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The voters are furious -- but are they madder at government or big business? That question could define the next political era


Ask any pollster, political consultant, or academic who studies the American electorate about the mood of the voters this year and you'll get the same one-word answer: Angry.

Everyone's pissed — the liberals, the conservatives, the moderates, the people who don't even know where they fit in. It's an unsettled time and, potentially, very bad news for a progressive agenda that seeks to address issues ranging from poverty and war to the long-term health of the public and the planet.

The Democrats, who swept into power with an enormously popular president just 18 months ago, may lose control of Congress. The tea partiers have driven the Republicans so far to the right that some candidates for Senate are openly talking about eliminating Social Security. The unemployment rate — the single most important factor in the politics of the economy — remains high and doesn't show any signs of improving.

And the progressive left seems frustrated and demoralized, particularly in California. The Golden State, which once led the nation in innovation and enlightened social policy, now seems to be leading the politically dysfunctional race to the bottom.

The nation could be headed for a dangerous era, rife with the potential for right-wing demagoguery and other nasty political schisms. The state of the economy could easily fuel a more powerful movement to shrink the scope of government and a continuing backlash against the public sector — and the financial backers of the antitax and antiregulation movement are drooling at the prospect.

But there's also a chance for progressives to seize a populist narrative and shift the discussion away from traditional disagreements and toward those areas, particularly the destructive influence on government by powerful corporations, where the grassroots right and grassroots left might actually agree.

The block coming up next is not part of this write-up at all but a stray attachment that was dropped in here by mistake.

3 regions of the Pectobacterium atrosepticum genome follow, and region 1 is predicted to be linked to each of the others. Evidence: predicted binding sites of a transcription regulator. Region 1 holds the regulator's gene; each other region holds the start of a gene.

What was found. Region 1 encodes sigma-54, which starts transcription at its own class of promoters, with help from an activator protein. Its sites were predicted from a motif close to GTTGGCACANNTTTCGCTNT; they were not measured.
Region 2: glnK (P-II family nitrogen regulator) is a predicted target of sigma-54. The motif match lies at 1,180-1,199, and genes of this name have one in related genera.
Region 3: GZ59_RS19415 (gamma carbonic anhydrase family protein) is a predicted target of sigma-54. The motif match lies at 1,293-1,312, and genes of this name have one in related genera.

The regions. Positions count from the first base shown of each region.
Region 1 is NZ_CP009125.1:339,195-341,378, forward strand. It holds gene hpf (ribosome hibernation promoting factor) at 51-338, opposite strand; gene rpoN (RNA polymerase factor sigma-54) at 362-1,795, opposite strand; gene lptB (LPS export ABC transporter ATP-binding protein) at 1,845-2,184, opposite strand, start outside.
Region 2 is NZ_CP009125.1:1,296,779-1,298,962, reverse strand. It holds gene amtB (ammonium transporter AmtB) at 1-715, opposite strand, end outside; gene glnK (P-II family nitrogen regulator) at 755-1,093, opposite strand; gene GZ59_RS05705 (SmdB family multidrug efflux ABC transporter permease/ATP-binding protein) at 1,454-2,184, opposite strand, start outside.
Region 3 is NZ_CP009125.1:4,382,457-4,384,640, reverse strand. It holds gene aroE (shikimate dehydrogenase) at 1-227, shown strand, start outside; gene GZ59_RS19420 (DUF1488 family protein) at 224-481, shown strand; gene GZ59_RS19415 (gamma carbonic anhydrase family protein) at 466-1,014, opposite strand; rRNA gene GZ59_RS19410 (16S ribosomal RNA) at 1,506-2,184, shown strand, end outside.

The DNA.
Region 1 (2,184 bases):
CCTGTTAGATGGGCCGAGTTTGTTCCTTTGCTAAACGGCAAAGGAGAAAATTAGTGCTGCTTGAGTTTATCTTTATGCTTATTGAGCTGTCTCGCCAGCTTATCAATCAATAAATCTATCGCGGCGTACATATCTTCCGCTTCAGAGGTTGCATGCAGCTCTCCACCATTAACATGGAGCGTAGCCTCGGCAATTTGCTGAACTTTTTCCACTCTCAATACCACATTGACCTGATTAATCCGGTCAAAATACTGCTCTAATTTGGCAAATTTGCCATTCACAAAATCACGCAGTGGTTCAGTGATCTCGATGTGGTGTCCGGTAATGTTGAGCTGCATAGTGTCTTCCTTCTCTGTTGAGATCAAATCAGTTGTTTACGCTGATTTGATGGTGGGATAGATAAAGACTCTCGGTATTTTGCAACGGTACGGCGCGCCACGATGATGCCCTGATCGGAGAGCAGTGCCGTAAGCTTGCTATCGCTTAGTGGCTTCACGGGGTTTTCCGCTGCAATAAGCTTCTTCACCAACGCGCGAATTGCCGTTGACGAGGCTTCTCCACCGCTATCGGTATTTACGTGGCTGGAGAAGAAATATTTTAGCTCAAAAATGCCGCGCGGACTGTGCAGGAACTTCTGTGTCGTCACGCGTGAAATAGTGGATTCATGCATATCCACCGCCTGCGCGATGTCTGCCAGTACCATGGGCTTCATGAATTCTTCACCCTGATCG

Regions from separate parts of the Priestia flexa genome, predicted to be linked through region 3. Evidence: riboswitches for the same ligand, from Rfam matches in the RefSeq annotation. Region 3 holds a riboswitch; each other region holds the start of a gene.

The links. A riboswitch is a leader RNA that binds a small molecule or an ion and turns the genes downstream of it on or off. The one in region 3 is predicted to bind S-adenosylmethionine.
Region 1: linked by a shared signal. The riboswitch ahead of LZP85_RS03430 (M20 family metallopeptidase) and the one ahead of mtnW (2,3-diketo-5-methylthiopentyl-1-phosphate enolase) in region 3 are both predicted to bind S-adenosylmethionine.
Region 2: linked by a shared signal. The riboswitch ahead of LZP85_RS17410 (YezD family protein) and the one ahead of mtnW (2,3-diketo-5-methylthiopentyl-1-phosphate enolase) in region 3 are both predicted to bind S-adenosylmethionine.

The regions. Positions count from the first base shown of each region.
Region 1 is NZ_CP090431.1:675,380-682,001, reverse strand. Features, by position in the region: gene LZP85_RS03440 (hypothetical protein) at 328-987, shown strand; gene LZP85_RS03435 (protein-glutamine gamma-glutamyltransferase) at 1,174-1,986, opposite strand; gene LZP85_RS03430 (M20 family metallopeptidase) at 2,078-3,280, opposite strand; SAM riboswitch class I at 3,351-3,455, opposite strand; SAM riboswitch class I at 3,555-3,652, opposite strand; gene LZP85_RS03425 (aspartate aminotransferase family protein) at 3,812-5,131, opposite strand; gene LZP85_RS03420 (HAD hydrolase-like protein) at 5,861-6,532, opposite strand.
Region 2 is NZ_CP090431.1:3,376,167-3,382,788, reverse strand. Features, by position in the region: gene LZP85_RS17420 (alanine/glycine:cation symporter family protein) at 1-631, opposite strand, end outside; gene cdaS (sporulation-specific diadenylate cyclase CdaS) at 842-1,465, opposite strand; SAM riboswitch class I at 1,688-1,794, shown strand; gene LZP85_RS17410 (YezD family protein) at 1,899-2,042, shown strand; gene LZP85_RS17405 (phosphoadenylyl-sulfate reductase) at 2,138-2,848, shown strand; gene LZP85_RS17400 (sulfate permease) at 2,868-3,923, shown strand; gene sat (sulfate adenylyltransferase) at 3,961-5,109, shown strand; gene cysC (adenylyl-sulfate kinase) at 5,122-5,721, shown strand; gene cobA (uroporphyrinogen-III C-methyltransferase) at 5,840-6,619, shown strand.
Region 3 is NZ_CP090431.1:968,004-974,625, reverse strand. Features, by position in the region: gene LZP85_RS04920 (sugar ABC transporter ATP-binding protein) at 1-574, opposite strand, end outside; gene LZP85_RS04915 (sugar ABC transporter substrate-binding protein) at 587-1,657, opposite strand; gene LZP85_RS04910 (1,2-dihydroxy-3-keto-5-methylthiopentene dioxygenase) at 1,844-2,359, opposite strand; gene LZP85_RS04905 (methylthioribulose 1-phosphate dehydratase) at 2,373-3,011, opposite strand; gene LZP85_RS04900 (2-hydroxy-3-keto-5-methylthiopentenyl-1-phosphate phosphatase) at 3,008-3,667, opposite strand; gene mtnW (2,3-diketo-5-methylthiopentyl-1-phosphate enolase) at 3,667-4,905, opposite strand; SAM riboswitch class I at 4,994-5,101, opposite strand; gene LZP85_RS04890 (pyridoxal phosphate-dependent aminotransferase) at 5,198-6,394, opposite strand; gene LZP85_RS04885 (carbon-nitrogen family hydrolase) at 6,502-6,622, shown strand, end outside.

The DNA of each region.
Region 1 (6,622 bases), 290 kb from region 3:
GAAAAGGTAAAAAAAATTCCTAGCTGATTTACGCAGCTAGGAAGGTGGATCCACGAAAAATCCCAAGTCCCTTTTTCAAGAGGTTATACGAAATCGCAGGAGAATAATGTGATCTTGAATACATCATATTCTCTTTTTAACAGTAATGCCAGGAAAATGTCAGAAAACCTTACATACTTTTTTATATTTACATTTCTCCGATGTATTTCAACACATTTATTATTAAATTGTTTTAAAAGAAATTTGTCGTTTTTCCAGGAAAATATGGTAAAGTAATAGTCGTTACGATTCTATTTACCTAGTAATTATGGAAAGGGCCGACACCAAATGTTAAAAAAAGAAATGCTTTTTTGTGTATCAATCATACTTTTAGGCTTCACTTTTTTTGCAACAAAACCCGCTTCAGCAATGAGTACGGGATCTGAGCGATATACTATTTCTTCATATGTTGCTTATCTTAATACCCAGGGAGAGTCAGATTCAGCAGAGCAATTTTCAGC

The anger that voters feel toward a government that isn't meeting their needs is starting to find other outlets. People are as mad about the abuses of big business — the Wall Street meltdown, the bailouts, the BP oil spill, the political manipulation — as they are about the failures of Congress and the president. If you ask Americans of every political stripe who they least trust — big government or big business — even conservatives aren't so sure anymore.

For 30 years, the central narrative of American politics has revolved around the size and effectiveness of government. Now there's a chance to shift that entire debate in American politics toward the largely unchecked power of corporations. It is, populist writer Jim Hightower told us, "an enormous opportunity handed to us by the bastards."

But so far, none of the Democratic leaders in California are taking advantage of it to start dispelling damaging myths and crafting political narratives that might begin to create some popular consensus around how to deal with society's most pressing problems.



There have been many polls gauging voter anger, but one of the most comprehensive and interesting recent ones was "Californians and Their Government," a collaborative study by the Public Policy Institute of California and the James Irvine Foundation that was released in May.

It shows that Californians are mad about the state's fiscal problems, disgusted with their political leaders, divided by ideology, and deeply conflicted over the best way forward. An astounding 77 percent of respondents say California is headed in the wrong direction and 81 percent say the state budget situation is a "a big problem."

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